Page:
The actual port and holiday resort of Alcudia, where most of the hotels and tourist developments have taken place over the last 40 years, lies at the western end of the magnificent Bay of Alcudia, which runs for over 8km through Playa de Muro and onto the resort of C'an Picafort in the east.
Many of the tour operators now conveniently refer to the hotels of Playa de Muro as being in Alcudia, however, the resort is quite remote and some considerable distance from the centre of Alcudia. A leading tour operator was once asked what the difference is between Alcudia and Playa de Muro, and flippantly replied "about £200 per week". Which indirectly highlights that, being the newer development, Playa de Muro does have a far higher proportion of 4 and 5 star hotels and aparthotels than Alcudia.
The resort itself is spread either side of the busy Ma-12 northern coast road, and really lacks a centre or focal point. When booking a holiday here it may be worth checking on which side of this road your accommodation is situated. For the more adventurous, brave or just stupid, this road does have a "dedicated" cycle lane running the full 3 mile length of the resort, which on occasions you do have to share with taxis, or other locals who can't be bothered with the formality of using the main road. Bicycle hire is plentiful and relatively cheap throughout the resort, and costs around £4 per person for a days hire.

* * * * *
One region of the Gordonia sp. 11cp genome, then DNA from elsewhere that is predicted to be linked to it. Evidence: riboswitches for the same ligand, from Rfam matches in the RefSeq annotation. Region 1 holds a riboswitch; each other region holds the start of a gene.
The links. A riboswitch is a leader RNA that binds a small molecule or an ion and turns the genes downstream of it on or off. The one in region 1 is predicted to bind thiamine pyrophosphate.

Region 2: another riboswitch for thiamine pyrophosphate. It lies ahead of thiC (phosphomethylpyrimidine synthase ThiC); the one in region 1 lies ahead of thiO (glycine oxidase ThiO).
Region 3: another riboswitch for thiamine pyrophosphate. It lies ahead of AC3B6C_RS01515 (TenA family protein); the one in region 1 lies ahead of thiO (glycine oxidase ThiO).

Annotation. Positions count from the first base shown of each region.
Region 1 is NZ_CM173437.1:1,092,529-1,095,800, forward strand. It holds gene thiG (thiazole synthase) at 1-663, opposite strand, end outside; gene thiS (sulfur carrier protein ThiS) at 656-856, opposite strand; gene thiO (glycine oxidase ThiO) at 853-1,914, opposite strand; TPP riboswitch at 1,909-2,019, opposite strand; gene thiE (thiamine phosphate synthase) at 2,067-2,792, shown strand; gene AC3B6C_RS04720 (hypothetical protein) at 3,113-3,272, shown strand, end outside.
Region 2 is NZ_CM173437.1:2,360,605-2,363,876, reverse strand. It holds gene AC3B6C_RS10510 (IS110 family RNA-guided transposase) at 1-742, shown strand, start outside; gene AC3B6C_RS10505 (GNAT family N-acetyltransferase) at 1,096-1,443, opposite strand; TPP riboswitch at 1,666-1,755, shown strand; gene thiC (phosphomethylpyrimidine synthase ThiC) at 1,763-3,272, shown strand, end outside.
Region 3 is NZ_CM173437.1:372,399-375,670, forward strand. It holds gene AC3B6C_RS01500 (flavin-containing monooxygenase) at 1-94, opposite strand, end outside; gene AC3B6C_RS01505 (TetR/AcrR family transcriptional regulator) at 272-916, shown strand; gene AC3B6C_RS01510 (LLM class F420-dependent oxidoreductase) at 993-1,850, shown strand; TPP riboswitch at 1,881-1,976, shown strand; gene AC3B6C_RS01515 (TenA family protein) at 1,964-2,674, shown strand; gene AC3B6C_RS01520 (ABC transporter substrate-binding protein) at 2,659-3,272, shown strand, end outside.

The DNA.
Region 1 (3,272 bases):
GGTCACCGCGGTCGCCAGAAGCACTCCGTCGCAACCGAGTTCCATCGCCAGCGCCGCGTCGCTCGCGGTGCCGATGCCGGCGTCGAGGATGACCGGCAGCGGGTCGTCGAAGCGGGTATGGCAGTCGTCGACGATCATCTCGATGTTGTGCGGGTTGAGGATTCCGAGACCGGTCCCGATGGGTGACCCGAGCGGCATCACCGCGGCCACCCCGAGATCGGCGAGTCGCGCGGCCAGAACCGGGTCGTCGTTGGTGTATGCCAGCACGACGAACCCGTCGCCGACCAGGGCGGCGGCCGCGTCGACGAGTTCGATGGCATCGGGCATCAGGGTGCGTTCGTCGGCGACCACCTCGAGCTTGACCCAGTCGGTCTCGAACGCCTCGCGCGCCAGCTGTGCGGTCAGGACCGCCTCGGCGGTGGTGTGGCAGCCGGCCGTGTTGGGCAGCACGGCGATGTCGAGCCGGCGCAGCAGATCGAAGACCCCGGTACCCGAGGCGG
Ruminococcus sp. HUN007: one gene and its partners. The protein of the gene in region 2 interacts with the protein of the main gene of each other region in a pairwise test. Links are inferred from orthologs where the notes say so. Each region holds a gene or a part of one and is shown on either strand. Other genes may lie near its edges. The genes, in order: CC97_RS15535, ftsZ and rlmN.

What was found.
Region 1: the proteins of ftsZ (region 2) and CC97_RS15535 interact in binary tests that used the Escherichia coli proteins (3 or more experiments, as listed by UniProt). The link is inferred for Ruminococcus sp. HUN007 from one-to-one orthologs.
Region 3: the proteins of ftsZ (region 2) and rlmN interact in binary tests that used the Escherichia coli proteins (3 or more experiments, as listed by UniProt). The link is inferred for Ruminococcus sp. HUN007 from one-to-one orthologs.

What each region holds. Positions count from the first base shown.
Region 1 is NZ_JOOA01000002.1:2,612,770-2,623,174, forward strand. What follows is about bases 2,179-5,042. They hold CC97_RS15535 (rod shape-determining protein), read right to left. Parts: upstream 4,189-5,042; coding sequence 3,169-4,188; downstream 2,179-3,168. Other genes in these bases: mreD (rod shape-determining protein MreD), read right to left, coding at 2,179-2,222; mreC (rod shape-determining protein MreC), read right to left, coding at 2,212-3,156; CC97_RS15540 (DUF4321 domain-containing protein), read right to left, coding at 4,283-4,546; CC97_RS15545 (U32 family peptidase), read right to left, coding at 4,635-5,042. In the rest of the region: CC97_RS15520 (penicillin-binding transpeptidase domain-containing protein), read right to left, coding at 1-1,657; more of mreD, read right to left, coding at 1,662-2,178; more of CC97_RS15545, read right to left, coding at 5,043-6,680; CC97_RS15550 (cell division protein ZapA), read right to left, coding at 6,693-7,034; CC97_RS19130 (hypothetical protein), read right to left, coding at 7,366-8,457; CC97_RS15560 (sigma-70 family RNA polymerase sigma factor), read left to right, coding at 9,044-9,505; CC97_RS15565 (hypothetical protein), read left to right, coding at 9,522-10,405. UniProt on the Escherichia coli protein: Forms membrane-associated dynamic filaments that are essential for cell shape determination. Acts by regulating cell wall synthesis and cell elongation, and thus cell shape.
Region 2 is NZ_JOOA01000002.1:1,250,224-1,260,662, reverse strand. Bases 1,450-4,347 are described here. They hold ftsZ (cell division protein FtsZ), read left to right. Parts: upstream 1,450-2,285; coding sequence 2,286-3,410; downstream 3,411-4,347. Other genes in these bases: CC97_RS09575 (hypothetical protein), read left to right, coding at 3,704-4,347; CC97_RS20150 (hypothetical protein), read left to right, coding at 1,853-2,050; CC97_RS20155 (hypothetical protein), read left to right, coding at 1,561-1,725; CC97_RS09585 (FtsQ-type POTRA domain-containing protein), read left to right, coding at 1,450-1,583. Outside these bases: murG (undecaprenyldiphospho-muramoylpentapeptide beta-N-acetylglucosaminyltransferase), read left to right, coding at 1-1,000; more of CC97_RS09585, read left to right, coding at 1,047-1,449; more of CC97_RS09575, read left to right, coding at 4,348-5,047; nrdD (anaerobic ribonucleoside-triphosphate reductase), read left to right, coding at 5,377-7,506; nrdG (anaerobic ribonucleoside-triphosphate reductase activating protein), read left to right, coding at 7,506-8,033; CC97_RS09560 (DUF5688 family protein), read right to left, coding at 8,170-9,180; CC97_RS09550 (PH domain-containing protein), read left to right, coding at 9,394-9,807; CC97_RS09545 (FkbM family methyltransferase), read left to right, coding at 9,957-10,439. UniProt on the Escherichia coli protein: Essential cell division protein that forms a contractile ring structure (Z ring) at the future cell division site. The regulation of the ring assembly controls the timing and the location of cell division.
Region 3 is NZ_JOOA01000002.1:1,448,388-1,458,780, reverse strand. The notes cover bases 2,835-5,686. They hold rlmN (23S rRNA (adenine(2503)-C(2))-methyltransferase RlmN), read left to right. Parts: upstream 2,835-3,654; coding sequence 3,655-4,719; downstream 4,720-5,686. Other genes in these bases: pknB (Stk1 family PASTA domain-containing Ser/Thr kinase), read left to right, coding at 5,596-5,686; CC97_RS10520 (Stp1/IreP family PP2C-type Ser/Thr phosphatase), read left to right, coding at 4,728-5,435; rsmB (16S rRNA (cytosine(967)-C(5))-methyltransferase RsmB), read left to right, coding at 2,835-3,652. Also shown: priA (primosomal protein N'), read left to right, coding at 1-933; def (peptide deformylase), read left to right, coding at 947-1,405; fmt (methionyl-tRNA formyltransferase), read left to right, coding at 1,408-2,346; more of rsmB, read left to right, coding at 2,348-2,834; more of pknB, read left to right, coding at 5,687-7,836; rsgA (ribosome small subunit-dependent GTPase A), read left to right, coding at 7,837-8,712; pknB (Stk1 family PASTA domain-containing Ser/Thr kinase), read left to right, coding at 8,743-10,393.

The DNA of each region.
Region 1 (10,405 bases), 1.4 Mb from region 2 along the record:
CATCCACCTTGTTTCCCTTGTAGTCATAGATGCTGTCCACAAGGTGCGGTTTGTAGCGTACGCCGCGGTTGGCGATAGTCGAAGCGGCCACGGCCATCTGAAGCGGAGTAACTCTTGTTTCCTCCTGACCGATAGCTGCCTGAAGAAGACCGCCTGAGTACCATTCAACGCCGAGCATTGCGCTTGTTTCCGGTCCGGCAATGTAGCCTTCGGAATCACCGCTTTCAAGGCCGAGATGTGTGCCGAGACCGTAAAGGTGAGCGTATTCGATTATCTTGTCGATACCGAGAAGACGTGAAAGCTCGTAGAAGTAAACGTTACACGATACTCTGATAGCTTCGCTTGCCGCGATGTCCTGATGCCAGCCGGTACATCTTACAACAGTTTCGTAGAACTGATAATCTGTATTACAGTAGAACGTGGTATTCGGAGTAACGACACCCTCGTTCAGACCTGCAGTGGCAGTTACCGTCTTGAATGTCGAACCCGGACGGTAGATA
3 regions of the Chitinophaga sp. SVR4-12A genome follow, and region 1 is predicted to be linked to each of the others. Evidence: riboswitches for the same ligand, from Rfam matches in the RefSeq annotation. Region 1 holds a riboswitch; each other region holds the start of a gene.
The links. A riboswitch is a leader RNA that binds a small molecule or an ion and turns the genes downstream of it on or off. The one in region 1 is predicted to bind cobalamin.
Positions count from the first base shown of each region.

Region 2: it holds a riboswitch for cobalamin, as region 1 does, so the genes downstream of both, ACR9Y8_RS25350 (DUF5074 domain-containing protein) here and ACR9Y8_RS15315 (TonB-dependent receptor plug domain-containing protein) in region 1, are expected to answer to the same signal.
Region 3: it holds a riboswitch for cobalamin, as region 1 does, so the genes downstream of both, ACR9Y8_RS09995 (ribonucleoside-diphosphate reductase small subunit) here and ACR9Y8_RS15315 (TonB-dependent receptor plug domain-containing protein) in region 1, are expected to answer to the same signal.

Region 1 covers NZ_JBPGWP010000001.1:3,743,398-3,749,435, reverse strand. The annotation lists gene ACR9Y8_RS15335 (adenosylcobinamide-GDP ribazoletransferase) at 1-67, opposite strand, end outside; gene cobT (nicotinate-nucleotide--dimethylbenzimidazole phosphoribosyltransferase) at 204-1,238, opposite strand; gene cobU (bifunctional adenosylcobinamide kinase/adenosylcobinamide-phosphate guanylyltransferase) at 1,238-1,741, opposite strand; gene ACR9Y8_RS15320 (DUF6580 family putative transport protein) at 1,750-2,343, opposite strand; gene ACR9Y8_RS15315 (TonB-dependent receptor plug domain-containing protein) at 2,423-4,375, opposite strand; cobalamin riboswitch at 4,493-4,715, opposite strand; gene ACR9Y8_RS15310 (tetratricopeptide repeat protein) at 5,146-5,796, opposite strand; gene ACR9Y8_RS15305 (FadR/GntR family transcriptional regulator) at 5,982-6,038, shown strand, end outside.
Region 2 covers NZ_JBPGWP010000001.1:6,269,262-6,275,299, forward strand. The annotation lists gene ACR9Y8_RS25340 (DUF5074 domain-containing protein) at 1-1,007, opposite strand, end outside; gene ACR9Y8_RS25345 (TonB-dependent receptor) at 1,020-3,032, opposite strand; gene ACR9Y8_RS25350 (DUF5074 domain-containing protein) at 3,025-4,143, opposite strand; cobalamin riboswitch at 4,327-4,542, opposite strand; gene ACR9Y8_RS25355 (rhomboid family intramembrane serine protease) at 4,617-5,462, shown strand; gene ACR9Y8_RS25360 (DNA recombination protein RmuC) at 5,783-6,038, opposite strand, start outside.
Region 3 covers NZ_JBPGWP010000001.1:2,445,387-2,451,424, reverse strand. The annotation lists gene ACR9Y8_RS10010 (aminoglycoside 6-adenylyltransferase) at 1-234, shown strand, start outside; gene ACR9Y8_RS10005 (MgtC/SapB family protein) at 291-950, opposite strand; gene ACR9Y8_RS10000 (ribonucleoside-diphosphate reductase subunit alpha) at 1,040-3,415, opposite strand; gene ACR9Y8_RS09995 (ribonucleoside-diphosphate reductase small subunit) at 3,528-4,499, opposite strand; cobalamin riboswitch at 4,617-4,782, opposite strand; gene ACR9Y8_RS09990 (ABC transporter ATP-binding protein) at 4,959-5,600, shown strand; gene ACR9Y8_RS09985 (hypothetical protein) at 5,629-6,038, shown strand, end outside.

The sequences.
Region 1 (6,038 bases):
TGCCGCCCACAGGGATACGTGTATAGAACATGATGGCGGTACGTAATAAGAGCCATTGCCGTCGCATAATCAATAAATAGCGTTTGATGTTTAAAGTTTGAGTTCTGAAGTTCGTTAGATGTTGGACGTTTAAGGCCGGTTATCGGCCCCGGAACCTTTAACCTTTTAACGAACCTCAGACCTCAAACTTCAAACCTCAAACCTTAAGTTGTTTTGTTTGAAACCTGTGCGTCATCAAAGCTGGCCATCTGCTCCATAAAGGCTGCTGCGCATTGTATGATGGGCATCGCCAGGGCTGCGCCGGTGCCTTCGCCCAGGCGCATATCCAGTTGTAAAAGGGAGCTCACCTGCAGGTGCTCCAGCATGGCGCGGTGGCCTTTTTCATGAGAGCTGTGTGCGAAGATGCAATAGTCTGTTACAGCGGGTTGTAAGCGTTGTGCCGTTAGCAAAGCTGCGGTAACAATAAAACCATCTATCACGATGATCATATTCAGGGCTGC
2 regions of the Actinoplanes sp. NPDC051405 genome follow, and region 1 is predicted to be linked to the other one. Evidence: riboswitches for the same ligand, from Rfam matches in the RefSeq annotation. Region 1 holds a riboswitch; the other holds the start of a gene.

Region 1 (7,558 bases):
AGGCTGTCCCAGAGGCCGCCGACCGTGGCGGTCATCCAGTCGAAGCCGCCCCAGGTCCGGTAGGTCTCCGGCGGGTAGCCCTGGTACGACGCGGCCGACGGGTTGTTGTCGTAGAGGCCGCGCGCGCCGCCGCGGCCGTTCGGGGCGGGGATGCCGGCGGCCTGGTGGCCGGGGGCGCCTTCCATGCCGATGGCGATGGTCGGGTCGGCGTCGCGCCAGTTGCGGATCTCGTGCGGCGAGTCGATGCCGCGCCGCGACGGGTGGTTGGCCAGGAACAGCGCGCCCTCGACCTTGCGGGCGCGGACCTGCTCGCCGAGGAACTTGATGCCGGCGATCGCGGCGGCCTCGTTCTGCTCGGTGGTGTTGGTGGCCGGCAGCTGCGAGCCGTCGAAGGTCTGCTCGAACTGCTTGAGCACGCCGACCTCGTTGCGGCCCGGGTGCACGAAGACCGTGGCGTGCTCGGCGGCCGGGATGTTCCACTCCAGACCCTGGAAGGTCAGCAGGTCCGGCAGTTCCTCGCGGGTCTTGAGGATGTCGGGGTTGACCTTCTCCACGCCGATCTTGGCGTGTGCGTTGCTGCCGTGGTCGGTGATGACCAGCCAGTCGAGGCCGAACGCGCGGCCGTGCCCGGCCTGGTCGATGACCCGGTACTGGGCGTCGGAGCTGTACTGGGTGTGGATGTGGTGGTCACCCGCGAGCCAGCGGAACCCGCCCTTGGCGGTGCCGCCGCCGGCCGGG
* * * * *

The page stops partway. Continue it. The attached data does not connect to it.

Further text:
The warm shallow waters of Alcudia Bay make this resort very popular with families with young children, and the beach is without doubt a major attraction with fine, clean sand with a wide variety of water sport and other facilities available to suit all tastes. Whatever part of the beach you choose, you will never be more than a few hundred metres from the nearest beach bar or cafe.
One thing that we did unfortunately encounter on our visit is that actually getting around the resort is sometimes very difficult. Buses are often full, especially so on market days, and taxis are almost non-existent when you need one. So be prepared to walk.
If however you are determined to use public transport to see more of the surrounding area, during the summer
months at least, the local bus operator the "Consorci de Transports de Mallorca" do in all fairness run 11 routes
that pass through the town. Whilst no guarantee is given on our behalf as to the accuracy of their timetable it can
be found at:
Over the past few years, the local council has visibly spent many millions of Euro improving the appearance and general upkeep of the public areas of the town, which is something that can only be of a benefit in the long term if visitors return as a result.
Alcudia is not a loud resort. Evening entertainment here is mainly hotel based, however, the resort does have a small number of late night bars and nightclubs. But in all fairness, these could never compare either in quantity or volume to the all night clubs in the popular south coast resorts which unashamedly target the very profitable 18 to 30's market. Overall we feel that Alcudia is a good quality mainstream beach resort, which is especially suitable for families.